In 1951, Nash introduced America’s first post-war sports car. This stylish little car was the result of an unlikely and chance meeting of two men at the polar opposite ends of the automotive industry. While aboard the England-bound Queen Elizabeth, the rather conservative Nash-Kelvinator president, George W. Mason, and British sports car builder Donald Healey met and found they got along quite well. Healey was fresh from an unsuccessful meeting with GM where he was attempting to procure a run of Cadillac V8 engines to drop into the Healey Silverstone sports car. Cadillac wanted none of it. George Mason wanted a halo car to lift the somewhat stodgy Nash lineup, so a deal was made to supply modified Nash Ambassador six-cylinder engines, transmissions and axles to the Donald Healey Motor Company in England and the Nash-Healey was born. Early cars featured an alloy body designed by Healey and built by Panel Craft in England. Cars were assembled at Healey and shipped back to the US. The first Nash-Healey was a lovely little car with brisk performance, but for 1952, it was restyled to incorporate a more cohesive look with the rest of the Nash lineup. So yet another unlikely partner was brought in; Pininfarina of Italy was contracted to handle the design and construction of the new bodies. Now, drivetrains were sent from Nash in the USA to Healey in England where they were mated to modified Silverstone chassis, then sent off to Italy for body fitment and final assembly before being sent back across the pond to their home market. As one would expect, this was a very expensive endeavor and the 1953 Nash Healey cost $5,908 compared to the Corvette’s $3,513. Healey soon moved on to focus his efforts on the home grown Austin-Healey and sales of the Nash sagged. Despite the addition of an attractive coupe to the lineup, the Nash-Healey did not survive past 1955 when the last few leftover ‘54’s were sold off. Only 507 were built in total, including the 90 LeMans coupes.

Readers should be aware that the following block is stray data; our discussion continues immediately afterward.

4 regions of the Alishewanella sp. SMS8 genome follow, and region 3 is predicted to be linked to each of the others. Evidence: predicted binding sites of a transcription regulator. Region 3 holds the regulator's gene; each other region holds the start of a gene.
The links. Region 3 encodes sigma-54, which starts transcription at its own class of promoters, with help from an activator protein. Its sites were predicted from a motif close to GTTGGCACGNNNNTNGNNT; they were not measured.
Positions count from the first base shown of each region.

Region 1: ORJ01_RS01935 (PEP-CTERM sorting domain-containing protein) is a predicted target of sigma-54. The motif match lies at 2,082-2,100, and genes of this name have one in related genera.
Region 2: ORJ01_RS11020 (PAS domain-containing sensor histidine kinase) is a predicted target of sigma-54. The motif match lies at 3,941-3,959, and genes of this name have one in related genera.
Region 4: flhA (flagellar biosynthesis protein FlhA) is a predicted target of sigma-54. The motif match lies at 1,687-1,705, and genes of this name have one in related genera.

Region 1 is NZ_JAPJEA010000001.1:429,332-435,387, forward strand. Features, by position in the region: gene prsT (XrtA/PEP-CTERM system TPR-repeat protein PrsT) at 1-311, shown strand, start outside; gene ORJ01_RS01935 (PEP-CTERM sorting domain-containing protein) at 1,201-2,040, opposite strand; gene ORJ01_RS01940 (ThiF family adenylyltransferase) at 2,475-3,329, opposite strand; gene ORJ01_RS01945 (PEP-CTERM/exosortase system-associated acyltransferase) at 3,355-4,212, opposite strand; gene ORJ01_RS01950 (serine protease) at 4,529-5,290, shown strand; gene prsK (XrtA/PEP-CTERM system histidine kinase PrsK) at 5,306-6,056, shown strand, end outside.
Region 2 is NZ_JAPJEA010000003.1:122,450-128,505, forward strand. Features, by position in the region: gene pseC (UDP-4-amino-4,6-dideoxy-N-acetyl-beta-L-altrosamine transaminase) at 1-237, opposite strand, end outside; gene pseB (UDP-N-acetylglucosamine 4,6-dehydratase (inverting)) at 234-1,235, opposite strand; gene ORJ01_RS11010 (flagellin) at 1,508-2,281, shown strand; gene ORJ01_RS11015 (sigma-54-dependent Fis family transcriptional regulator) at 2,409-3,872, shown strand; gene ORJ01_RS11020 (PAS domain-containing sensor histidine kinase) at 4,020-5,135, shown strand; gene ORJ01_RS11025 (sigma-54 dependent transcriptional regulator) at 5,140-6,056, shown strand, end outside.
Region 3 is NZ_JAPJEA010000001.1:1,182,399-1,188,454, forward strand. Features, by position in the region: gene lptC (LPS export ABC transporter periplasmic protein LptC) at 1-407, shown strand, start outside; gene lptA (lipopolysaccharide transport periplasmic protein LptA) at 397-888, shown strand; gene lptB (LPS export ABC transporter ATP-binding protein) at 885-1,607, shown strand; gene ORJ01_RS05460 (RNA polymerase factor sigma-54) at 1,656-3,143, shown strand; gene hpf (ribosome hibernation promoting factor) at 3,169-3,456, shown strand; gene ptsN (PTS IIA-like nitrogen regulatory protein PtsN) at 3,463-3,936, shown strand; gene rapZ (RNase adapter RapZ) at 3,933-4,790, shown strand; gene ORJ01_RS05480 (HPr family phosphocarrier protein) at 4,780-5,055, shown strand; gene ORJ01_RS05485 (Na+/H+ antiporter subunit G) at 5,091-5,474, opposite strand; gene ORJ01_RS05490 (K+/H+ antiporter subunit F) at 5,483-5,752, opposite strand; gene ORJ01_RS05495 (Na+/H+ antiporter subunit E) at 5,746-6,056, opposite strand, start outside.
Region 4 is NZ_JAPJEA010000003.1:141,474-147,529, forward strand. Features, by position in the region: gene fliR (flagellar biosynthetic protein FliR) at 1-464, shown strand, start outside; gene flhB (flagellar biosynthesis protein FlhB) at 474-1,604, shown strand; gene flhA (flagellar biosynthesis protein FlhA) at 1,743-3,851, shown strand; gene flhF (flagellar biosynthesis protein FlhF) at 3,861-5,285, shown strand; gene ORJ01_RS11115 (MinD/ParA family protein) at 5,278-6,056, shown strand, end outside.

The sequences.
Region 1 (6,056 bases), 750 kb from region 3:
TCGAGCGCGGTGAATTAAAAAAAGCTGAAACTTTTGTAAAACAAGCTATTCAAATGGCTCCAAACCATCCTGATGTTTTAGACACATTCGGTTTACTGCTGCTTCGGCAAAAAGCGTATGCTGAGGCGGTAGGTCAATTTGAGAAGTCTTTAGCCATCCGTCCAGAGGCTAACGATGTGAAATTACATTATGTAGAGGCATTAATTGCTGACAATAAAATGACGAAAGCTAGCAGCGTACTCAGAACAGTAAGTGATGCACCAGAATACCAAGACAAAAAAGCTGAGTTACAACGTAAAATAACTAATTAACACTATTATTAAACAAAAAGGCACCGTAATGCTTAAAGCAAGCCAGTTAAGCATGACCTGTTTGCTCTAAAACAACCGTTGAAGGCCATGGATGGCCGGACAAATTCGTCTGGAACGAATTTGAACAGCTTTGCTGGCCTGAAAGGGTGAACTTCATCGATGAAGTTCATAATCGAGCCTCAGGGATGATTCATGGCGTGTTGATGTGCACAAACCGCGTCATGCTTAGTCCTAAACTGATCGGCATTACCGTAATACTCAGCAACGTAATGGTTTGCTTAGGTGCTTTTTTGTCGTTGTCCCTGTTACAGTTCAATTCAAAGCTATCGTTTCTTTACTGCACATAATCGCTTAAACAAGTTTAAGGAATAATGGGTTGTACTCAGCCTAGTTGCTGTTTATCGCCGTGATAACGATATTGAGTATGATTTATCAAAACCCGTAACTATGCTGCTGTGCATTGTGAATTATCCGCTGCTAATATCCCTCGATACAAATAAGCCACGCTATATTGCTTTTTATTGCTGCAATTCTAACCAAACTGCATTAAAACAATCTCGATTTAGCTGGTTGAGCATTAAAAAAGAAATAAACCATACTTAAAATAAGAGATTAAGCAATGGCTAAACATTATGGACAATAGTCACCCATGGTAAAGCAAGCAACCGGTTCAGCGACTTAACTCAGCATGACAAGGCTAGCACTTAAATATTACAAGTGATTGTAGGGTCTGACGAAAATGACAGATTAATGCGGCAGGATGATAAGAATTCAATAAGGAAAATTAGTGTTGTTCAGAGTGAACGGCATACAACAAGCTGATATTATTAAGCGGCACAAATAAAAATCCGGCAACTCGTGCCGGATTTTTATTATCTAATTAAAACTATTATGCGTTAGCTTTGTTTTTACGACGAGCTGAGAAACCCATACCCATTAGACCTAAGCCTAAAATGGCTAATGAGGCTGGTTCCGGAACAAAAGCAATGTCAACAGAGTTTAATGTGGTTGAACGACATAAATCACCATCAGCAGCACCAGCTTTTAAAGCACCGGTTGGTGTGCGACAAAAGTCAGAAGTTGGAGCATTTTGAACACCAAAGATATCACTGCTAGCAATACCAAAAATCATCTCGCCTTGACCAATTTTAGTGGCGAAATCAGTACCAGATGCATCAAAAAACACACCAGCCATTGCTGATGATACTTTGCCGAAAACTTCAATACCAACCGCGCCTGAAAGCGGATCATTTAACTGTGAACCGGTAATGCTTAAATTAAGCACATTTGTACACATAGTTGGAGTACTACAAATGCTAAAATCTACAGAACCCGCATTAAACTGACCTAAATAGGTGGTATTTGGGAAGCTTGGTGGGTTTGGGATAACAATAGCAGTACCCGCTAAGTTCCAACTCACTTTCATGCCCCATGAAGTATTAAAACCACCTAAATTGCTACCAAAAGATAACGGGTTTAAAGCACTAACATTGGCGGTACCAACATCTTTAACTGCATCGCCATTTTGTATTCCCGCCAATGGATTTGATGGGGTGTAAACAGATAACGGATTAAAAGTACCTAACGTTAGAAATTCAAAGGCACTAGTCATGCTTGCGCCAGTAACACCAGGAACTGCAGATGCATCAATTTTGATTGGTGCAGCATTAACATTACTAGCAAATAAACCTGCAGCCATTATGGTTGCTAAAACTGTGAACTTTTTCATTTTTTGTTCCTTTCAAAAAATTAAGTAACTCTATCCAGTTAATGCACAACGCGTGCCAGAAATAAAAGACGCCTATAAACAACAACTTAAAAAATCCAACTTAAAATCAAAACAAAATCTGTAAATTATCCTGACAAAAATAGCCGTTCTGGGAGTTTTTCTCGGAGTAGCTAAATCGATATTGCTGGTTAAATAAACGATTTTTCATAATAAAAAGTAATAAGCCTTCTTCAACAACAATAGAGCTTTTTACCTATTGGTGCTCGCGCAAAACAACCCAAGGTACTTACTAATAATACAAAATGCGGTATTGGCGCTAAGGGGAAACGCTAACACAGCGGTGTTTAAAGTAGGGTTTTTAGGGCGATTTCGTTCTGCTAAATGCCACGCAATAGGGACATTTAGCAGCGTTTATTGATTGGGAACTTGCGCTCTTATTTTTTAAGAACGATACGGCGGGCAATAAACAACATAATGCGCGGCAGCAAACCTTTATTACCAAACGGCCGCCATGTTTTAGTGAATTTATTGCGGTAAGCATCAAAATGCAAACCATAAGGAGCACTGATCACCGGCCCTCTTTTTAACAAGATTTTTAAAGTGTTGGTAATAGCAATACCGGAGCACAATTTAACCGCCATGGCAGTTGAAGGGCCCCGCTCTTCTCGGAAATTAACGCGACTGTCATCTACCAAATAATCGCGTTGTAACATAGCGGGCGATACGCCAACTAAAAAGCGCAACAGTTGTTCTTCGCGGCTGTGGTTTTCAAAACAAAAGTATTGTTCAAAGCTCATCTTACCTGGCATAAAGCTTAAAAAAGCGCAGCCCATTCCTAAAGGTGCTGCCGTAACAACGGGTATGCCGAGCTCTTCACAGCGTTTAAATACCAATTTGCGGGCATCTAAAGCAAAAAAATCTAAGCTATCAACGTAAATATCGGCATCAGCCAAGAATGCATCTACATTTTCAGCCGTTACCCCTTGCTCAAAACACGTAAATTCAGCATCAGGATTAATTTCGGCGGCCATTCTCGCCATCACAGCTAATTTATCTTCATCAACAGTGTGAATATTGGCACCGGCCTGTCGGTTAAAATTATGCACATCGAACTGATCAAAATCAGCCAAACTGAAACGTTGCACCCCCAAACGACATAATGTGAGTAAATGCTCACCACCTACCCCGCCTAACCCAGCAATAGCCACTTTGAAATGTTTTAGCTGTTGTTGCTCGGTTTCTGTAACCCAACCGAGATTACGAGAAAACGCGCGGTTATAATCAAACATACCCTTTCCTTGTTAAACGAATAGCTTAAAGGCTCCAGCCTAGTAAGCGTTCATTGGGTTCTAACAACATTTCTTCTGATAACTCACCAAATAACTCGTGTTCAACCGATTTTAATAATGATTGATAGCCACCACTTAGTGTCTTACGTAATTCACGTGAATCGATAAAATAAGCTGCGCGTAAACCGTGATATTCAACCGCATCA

This outstanding 1954 Nash-Healey Roadster is from the final full year of production and is one of only 314 Pininfarina-built roadsters. In our 25 years of experience with Nash-Healeys, this is by far the best example we have ever had the pleasure to represent. This is a restoration done right, staring with a solid and complete car; never rusty, crashed or considered a project. It was treated to an extremely high quality restoration by the current owner, who did the work alongside Pebble Beach winning restorer Jacques Harguindeguy. “Frenchy”, as he was best known, won the Best in Show award at the 2000 Pebble Beach Concours d’Elegance with a Delahaye he restored and his level of expertise is evident throughout this Nash-Healey. As per any high quality restoration, paint and panel fit are exceptional. The black paint over red leather interior is a striking combination and beautifully suited to the Pininfarina styling. Chrome trim and brightwork are beautifully finished. The expertly trimmed interior is finished off with a black canvas convertible top, all crafted to a very high standard. It retains the original radio, overdrive, and the original Nash engine still wears scarce original alloy cylinder head. Original dual Carter YH carburetors sit on a correct original manifold. For most Nash-Healey’s, the alloy head was often swapped out for a cheap standard iron Ambassador head during service, making the original alloy head a very rare component. In addition, it is fitted with an original heater, tool kit, proper quilted spare wheel cover and overdrive kickdown.
Few Nash-Healeys survived so complete and correct, and fewer still have been restored to such a high standard. Immaculate from the bottom up, this will surely be a welcome addition to any collection, and would make an ideal show car or a fine choice for touring and events.